• How did you add the extra shelf? The original had 7 (counting the top), but the makeover has 8.

  • Hi Helen,

    The shelves in the first photo are a part of the after. I added two rows of the extender shelves to add some height. (link is in the body of the post).


  • check out little green notebook for more details – they are standard billy bookshelves from ikea with two extender shelves each.

  • Add a little one inch wide board to fill in the toe kick and some molding all the way across bottom and you would literally never know it was Ikea (unless you were let in on the secret) We added a shelf in the middle that was deeper than the Ikea book shelves. It just fit our t.v. and instant wall to wall “custom” built in entertainment center. We now call it our multi-media room.

  • What kind of primer did you use, Jenny? I’m currently painting all my IKEA bookcases and haven’t had any problems getting the paint to stick — two coats of primer and two coats of paint seem to be doing the job very nicely. Then again, my bookcases are beech and birch veneer Expedits and Billys, not white Billys (I assume yours were white). I think veneer is easier to paint than the foil used on white Billys.

    Anyhow, nice job — I may try this one day!

  • These look beautiful! Wow I am thankful for the warning, I was planning on painting my little Billy bookcases this weekend. I’ll find some nice wallpaper instead!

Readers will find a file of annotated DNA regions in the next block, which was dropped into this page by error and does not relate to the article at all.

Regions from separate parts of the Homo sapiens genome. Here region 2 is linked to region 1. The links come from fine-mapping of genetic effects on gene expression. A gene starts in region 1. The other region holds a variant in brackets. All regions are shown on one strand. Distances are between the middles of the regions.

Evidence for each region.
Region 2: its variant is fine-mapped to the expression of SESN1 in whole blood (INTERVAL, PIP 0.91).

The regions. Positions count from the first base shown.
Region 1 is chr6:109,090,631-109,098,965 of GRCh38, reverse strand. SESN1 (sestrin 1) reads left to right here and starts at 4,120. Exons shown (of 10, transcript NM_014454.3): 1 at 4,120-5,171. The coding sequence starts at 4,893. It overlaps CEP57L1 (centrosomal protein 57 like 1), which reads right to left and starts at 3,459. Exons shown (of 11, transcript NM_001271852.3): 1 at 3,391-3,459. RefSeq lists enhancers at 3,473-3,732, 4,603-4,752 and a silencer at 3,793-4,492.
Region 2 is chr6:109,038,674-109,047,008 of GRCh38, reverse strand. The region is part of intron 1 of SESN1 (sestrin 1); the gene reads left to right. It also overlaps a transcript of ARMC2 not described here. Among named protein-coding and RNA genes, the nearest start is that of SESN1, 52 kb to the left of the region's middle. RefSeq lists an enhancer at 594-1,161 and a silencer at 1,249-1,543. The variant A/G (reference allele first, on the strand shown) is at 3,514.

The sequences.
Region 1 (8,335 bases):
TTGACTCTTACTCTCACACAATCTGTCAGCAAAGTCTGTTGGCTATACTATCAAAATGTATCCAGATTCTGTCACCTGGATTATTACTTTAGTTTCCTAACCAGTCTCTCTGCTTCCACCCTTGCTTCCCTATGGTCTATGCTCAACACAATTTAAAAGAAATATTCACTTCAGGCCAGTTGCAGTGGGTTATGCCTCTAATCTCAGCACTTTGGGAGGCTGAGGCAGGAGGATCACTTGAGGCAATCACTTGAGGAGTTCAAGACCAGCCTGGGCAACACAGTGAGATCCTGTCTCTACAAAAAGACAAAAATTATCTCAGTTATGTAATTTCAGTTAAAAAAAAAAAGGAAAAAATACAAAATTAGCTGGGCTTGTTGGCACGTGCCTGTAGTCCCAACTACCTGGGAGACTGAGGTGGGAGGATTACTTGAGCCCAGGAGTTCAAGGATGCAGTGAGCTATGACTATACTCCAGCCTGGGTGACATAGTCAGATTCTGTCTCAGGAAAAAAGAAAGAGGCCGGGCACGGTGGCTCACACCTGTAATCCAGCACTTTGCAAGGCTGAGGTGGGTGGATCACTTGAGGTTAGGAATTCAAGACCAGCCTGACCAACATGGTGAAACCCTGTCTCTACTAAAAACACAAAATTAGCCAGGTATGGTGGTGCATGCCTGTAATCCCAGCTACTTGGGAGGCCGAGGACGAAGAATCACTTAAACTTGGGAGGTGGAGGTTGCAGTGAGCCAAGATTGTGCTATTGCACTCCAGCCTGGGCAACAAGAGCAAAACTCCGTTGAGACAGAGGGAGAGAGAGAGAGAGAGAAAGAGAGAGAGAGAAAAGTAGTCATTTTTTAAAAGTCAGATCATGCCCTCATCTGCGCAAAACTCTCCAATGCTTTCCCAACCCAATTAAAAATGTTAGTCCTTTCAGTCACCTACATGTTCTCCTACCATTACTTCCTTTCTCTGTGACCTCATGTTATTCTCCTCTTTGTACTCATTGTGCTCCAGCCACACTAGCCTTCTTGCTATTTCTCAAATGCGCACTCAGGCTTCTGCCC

• Wow, the transformation is fantastic, The selves, the decor, everything! I was attracted to the first photo though. I’m thinking the before isn’t looking that way intentionally but it reminds me of the chaotic bedroom in Bad Timing. Maybe that’s a stretch but having all those shadeless lamps up at the top reminds me of something Milena would have done in her apartment. It has been awhile since I’ve seen that movie so who knows. Grace, if you are out there a “Living In” would be awesome of that film!

  • Hi Elaine! I used Zinsser for the primer and then Behr’s Paint+Primer in one for the paint. I’ve never seen primer just roll right off laminate like that! It was pretty crazy, but after a couple coats it started to stick.

    Bethany, I’m cracking up about your comment on the before photo. It KILLS me that I had to use that horrible photo from our move in day. There was crap everywhere that week! Somehow I forgot to take a good before shot when I started the actual project, so I was forced to use the move in day one. Bummer. :)

    Thanks everyone for your lovely comments! Design*Sponge readers are the best.


  • Wow…as an avid reader who loves a comfy office, this space is so inspiring. Not just talking about the bookcase now (thumbs up) but I’m loving the daybed and the white side table (if you ever get tired of that table, I’ll gladly take it off your hands :-) ).

  • OH–I am SO glad somebody besides me likes lamps ALOT. Love the look of the new (redone) room. But may I ask, where did you store the lamps? teehee